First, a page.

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Which is the origin of Aromanians?
Ah yes. There isn’t enough of a bulls-eye on my back in Quora already.
There are two schools of thought on the origin of Aromanians, as discussed in Wikipedia:
- A1. The Aromanians are descendants of Greeks (or at least, Greek-speakers) who were Latinised during Roman rule.
- A2. Slight variant on this: the Aromanians are descendants of Roman colonists and soldiers, who spoke Latin from the beginning.
- The Aromanians are not indigenous to the southern Balkans, and came from up north.
- B1. Romania—which would make them transplanted Romanians
- B2. Thrace, which would make them transplanted Thracians
As you will not at all be surprised to hear, Greeks prefer A1 (which makes the Aromanians Greek), and Romanians prefer B1 (which makes the Aromanians Romanian). Wikipedia seems to be weighing towards B2, which seems a little more plausible—less distance for the Aromanians to move.
What actual evidence do we have? Not a whole lot.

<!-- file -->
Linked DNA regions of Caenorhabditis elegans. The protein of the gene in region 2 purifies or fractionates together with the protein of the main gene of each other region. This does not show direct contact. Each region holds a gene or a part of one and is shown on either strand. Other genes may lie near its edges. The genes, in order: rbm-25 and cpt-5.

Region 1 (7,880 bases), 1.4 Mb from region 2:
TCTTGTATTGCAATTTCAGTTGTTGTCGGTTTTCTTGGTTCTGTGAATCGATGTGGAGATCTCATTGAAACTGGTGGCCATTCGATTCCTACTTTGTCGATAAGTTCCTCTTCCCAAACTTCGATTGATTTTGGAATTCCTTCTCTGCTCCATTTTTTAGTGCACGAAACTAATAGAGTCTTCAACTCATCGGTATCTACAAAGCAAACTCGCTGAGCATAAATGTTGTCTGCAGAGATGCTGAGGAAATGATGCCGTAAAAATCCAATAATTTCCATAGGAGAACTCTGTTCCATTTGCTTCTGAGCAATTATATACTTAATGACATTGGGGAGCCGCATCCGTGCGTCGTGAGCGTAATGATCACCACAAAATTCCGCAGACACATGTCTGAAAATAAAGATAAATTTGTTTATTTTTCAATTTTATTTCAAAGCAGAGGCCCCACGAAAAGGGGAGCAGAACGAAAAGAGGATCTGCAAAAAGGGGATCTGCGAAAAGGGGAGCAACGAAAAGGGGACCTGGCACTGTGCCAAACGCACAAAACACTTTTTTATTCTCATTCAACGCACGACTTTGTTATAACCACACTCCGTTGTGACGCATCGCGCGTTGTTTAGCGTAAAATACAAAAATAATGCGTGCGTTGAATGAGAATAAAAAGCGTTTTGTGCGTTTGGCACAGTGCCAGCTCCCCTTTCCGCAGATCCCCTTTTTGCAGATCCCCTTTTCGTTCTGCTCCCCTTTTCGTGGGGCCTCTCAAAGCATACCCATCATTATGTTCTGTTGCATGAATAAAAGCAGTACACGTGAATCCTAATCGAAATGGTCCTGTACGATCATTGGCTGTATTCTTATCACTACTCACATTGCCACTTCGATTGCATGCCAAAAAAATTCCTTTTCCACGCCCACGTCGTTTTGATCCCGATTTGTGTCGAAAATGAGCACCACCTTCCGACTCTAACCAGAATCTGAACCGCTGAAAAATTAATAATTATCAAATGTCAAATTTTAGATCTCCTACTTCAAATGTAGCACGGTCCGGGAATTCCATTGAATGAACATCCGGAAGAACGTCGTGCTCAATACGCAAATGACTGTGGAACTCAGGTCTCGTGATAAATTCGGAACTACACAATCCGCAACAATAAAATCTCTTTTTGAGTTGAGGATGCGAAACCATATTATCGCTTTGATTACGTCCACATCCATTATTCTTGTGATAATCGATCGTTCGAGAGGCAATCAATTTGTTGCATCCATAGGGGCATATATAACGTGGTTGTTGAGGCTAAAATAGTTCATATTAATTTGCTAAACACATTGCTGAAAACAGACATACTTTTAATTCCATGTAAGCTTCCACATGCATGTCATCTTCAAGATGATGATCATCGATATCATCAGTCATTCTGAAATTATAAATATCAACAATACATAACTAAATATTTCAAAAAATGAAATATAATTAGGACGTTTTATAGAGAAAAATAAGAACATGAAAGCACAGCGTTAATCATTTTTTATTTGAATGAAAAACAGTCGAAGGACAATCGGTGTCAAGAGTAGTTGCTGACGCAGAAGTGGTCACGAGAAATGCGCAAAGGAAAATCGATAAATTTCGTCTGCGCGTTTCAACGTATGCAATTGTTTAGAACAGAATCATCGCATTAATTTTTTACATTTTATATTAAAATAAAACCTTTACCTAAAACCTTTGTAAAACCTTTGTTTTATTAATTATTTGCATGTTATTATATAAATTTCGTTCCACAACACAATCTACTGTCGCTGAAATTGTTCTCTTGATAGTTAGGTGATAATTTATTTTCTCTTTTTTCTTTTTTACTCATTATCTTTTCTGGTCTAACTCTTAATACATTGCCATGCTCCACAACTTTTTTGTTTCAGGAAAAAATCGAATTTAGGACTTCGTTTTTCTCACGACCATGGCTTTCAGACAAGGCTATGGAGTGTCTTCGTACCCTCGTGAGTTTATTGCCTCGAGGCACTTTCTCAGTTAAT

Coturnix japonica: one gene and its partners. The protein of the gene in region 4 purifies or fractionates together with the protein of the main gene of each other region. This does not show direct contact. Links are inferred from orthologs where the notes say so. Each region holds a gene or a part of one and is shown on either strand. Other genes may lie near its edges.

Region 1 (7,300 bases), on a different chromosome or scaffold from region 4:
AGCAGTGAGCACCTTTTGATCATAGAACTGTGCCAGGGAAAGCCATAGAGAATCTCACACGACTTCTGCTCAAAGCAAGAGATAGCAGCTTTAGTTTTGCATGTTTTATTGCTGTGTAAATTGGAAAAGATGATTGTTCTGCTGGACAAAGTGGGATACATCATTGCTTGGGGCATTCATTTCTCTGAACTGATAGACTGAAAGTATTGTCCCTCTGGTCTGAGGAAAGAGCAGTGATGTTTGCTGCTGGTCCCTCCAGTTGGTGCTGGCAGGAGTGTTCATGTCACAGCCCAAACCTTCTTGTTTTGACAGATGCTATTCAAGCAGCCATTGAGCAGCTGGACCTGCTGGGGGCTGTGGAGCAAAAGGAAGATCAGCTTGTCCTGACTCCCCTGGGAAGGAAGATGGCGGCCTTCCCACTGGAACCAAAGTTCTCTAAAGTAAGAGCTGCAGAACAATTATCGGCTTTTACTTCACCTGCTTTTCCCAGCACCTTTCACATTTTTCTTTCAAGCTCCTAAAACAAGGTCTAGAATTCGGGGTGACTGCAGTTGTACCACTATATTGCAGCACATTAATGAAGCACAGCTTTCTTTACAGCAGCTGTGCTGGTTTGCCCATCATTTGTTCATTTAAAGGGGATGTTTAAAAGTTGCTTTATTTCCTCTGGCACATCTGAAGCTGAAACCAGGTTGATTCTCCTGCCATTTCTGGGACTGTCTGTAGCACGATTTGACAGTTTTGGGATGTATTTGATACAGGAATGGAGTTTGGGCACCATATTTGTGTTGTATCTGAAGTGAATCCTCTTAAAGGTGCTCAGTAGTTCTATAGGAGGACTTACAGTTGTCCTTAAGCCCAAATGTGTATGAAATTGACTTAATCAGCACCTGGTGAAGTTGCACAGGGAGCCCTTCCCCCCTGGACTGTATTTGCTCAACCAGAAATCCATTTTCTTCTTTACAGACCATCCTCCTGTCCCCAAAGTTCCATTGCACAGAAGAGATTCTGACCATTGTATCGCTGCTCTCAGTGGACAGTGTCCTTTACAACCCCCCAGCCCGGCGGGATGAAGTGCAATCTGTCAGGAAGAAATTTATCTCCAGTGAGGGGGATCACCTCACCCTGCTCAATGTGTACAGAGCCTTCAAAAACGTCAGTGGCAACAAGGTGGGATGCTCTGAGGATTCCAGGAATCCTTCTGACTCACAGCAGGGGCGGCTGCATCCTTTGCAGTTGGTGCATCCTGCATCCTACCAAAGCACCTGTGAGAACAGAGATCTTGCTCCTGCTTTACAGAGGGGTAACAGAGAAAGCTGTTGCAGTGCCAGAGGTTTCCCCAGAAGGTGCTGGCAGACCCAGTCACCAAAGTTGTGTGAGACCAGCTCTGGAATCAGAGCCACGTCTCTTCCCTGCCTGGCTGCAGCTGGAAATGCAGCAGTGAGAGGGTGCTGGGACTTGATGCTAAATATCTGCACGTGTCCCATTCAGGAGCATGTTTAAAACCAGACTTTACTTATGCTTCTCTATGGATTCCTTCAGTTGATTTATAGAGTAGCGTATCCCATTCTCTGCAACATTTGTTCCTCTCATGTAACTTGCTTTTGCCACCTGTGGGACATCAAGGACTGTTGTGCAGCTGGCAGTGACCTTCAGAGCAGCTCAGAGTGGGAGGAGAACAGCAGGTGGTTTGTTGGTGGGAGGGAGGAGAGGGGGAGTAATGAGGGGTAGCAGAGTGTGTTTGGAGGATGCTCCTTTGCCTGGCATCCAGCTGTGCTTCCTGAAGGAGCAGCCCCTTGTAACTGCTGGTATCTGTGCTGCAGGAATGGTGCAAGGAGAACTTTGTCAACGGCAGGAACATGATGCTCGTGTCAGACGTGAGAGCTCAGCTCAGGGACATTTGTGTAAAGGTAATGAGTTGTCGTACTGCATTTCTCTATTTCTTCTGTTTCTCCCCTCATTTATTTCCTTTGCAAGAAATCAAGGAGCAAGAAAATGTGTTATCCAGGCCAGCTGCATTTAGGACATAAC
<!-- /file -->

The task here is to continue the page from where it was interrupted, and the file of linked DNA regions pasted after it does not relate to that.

One piece of evidence is the Jireček Line, which divides up where Latin was probably the majority language from where Greek probably was, according to evidence from inscriptions. The Jireček Line runs north of FYRO Macedonia, much of Albania, and through central Bulgaria; that means it runs north of Aromanian territory. This corroborates B1 and B2.
A second piece of evidence is the torna, torna fratre phrase, discussed at length in Proto-Romanian language. In 587, during a military campaign in Haemus Mons (Balkan Mountains, central Bulgaria), a muleteer yelled at his mule “turn around, brother!” in proto-Romanian, in what the chronicler Theophylactus Simocatta calls “the local language”; the army used Latin for military commands, and the muleteer’s proto-Romanian “turn around” was misunderstood as the Latin command to retreat. Note that the meaning “turn” of Romanian toarnă is archaic, but torna is still Aromanian for “turn”.
The episode suggests that in 587 in central Bulgaria, proto-Romanian was the local language. The Haemus Mons pretty much is the Jireček Line, so that evidence also corroborates B2. “Haemus Mons” does not corroborate A1, even if the Greek PhD thesis about it (L’Aroumain et ses rapports avec le grec / Achille G. Lazarou) claims it does. (And the reprobate Westernising linguists I hanged out with in Greece did not have a lot of respect for Lazarou’s thesis: he had an agenda.)
So, no proof that Aromanians aren’t indigenous to Greece, FYRO Macedonia and Albania. But the theory that they migrated from what is now northern Bulgaria, if not Dacia itself, during the great migrations of the early middle ages, is somewhat more plausible.